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Pete McMartin: caught up in the toilet paper mystery

Opinion: Why did people believe toilet paper was a necessary necessity to survive the end times? Does toilet paper represent the last shred of normalcy they need to hold onto?

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My life with toilet paper:

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1. When the COVID-19 pandemic first started, like many people worried about possible shortages, I drove to the nearest hypermarket. There, I was greeted by the sight of enthusiastic shoppers returning to their cars, cradling a few bales of toilet paper awkwardly like a parent trying to cling to a writhing child. .

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Some of them had an enthusiastic look in their eyes, as if fleeing another toilet paper hoard inside claiming 3-ply with the help of AR-15. rice field. Some looked relieved and in disbelief, like the Titanic passengers who were able to board one of her lifeboats.

Why toilet paper? Indeed, when the apocalypse is looming, the first stop for any sane person at the grocery store is the meat section, and a standing rib roast can be bought for less than the price of a new car. The land is a massive plunder of wine aisles.

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But toilet paper? Why did they believe it was a necessary necessity to survive the end of life? Does toilet paper represent the last shred of normalcy they need to hold on to? , spoke to some sort of anal-holding urge to maintain some degree of control?

I couldn’t think of a good reason then or now. Eventually, though, depressing stretches of empty grocery store shelves began to fill, toilet paper and sanity returned.

But now, buy a standing rib roast and do your best.

2. Like stacking dishwashers, using toilet paper is one area where marital tensions intersect. For example, when my wife piles up the dishwasher, it looks as if a vandal broke it. Who would toss their knives, forks, and spoons into the dishwasher instead of first separating them into their respective cutlery baskets? Insane person!

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My wife, on the other hand, berates me for pulling the toilet paper core twice and then stuffing it. This is a habit of mine, but to her it is a sign of the capricious extravagance that brought down the Roman Empire. The fact that we have months’ worth of toilet paper in her house doesn’t seem to matter to her. Once a day, a man could get enough solitude that he could do a New York Times crossword puzzle in private, say, for an hour and a half.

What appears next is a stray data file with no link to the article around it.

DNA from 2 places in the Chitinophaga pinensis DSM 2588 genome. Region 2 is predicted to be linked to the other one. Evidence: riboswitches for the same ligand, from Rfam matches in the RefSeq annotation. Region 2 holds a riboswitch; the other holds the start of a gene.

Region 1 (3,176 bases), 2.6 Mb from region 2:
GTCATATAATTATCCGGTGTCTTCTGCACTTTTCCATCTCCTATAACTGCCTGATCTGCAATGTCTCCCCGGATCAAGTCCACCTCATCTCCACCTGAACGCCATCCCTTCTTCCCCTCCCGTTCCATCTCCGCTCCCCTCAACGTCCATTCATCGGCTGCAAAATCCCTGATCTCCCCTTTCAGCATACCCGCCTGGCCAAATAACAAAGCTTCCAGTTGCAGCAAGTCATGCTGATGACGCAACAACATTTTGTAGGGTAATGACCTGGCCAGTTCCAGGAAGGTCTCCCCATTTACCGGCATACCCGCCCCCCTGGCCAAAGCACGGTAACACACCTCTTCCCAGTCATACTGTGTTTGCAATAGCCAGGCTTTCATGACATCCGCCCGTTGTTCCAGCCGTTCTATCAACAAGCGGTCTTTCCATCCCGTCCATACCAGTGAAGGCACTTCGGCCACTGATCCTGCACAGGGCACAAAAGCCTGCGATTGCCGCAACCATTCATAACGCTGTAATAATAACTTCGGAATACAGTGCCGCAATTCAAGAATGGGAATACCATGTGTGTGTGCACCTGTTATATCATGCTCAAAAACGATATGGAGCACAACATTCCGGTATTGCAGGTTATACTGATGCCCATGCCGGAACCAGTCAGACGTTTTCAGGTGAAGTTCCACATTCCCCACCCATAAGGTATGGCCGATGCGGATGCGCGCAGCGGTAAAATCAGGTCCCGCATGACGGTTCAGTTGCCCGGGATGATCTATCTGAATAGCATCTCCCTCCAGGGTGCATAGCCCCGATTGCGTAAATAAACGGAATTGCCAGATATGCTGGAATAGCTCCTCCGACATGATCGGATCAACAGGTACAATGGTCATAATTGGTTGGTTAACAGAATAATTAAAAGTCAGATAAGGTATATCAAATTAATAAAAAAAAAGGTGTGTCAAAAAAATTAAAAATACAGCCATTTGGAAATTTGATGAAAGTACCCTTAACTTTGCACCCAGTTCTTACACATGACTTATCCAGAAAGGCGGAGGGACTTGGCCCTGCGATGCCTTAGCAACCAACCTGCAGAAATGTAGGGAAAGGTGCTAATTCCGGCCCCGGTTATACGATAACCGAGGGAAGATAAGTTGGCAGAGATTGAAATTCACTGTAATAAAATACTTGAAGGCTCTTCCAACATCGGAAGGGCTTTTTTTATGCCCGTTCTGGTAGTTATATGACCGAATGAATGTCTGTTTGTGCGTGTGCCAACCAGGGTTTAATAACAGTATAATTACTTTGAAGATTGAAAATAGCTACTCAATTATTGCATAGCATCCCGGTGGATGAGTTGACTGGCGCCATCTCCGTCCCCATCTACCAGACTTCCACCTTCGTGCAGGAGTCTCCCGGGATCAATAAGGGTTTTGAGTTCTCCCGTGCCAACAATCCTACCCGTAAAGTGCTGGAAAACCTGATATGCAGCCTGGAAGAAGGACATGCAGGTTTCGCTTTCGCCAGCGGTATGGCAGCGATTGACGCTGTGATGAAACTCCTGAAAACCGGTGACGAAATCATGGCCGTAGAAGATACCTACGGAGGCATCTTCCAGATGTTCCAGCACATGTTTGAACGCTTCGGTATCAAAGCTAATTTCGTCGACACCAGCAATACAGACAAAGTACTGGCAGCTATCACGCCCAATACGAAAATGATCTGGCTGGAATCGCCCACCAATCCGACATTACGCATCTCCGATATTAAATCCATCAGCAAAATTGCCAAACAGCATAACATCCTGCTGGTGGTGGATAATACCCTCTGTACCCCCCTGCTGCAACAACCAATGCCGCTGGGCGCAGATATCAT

3. My grandchildren are young enough that a roll of toilet paper is still an object of fascination rather than a means to an end. Not because I discovered it, or because I found a lot of toilet paper clogged, or because my grandson used the toilet paper. Because I wanted to test my patience as well as the absorbency of toilet paper.

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And recently, during the few weeks my granddaughter was with us, I woke up every morning to find a perfect square of toilet paper on the floor next to the toilet bowl, and a small torn piece of toilet paper nearby. I was. Its square, as if its small pieces were the moon orbiting the planet. Everything my granddaughter does fascinates me, and it fascinated and unnerved me because I even wondered if I should contact a child psychologist.

Four. Every time I go to dinner at another couple’s house and find the edges of the toilet paper neatly folded, I wonder if I’m (a) envious of their attention to detail, (b) baffled by it, or (c ) wondering how long the marriage will last given that at least one person in the relationship is clearly too tight.

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Five. Speaking of marriage, while dining with a neighbor, my husband asked me if I unrolled the toilet paper from the inside or the outside. I thought it strange that he brought up this topic. However, he was enamored with the subject and believed in the way the way they rolled said something about their personalities.

This may or may not be true depending on what you believe on the internet. That’s where I found an informal survey done by “relationship expert” Gilda Karl. He is the author of the book “Don’t lie on your back for a man who doesn’t have you.”

Carle surveyed 2,000 people and asked them if they described themselves as “dominant” or “submissive,” and also asked if they rolled toilet paper up or down. We found that there is an overwhelming correlation between “dominant” rolling up and “submissive” rolling down. From this, Karl believes that a household with her two dominant over-rollers can lead to conflict, and a household with her two submissive under-rollers will lead to nothing getting done. Guessed.

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Interestingly, my husband told me that I was overdoing it while having dinner with my neighbors. His wife said neither, but she must have gone too far with her too. Because years later, disputes followed, divorce ensued, and their life together fell through.

mcmartincharles@gmail.com


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Pete McMartin: caught up in the toilet paper mystery

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